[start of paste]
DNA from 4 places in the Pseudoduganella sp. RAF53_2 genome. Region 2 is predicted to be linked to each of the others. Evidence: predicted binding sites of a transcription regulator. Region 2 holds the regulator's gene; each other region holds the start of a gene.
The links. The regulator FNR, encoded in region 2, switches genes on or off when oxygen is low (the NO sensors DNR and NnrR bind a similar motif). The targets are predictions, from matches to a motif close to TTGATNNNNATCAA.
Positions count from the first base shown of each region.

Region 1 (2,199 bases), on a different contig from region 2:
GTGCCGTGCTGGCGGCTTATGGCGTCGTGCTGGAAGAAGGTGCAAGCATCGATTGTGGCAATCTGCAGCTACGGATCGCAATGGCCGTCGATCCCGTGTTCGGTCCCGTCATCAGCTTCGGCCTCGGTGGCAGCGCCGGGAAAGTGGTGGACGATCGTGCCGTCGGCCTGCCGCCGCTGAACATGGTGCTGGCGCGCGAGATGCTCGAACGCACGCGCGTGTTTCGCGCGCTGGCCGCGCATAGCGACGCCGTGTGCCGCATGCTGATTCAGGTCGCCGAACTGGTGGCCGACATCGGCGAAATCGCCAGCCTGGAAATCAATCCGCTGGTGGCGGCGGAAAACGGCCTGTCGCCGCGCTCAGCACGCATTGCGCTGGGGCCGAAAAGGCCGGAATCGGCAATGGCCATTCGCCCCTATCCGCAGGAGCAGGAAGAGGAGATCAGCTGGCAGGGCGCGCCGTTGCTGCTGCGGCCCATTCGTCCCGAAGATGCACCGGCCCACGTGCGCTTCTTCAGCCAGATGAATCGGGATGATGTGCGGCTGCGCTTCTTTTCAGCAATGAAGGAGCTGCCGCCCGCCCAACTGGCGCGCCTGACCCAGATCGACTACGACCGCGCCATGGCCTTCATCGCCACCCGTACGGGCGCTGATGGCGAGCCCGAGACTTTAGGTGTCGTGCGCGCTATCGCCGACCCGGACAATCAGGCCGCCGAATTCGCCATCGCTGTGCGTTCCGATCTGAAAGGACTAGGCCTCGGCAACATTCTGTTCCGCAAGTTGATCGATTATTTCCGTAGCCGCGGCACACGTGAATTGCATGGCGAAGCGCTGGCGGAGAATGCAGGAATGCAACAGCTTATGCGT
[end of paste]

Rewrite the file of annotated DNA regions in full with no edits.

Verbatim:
DNA from 4 places in the Pseudoduganella sp. RAF53_2 genome. Region 2 is predicted to be linked to each of the others. Evidence: predicted binding sites of a transcription regulator. Region 2 holds the regulator's gene; each other region holds the start of a gene.
The links. The regulator FNR, encoded in region 2, switches genes on or off when oxygen is low (the NO sensors DNR and NnrR bind a similar motif). The targets are predictions, from matches to a motif close to TTGATNNNNATCAA.
Positions count from the first base shown of each region.

Region 1 (2,199 bases), on a different contig from region 2:
GTGCCGTGCTGGCGGCTTATGGCGTCGTGCTGGAAGAAGGTGCAAGCATCGATTGTGGCAATCTGCAGCTACGGATCGCAATGGCCGTCGATCCCGTGTTCGGTCCCGTCATCAGCTTCGGCCTCGGTGGCAGCGCCGGGAAAGTGGTGGACGATCGTGCCGTCGGCCTGCCGCCGCTGAACATGGTGCTGGCGCGCGAGATGCTCGAACGCACGCGCGTGTTTCGCGCGCTGGCCGCGCATAGCGACGCCGTGTGCCGCATGCTGATTCAGGTCGCCGAACTGGTGGCCGACATCGGCGAAATCGCCAGCCTGGAAATCAATCCGCTGGTGGCGGCGGAAAACGGCCTGTCGCCGCGCTCAGCACGCATTGCGCTGGGGCCGAAAAGGCCGGAATCGGCAATGGCCATTCGCCCCTATCCGCAGGAGCAGGAAGAGGAGATCAGCTGGCAGGGCGCGCCGTTGCTGCTGCGGCCCATTCGTCCCGAAGATGCACCGGCCCACGTGCGCTTCTTCAGCCAGATGAATCGGGATGATGTGCGGCTGCGCTTCTTTTCAGCAATGAAGGAGCTGCCGCCCGCCCAACTGGCGCGCCTGACCCAGATCGACTACGACCGCGCCATGGCCTTCATCGCCACCCGTACGGGCGCTGATGGCGAGCCCGAGACTTTAGGTGTCGTGCGCGCTATCGCCGACCCGGACAATCAGGCCGCCGAATTCGCCATCGCTGTGCGTTCCGATCTGAAAGGACTAGGCCTCGGCAACATTCTGTTCCGCAAGTTGATCGATTATTTCCGTAGCCGCGGCACACGTGAATTGCATGGCGAAGCGCTGGCGGAGAATGCAGGAATGCAACAGCTTATGCGT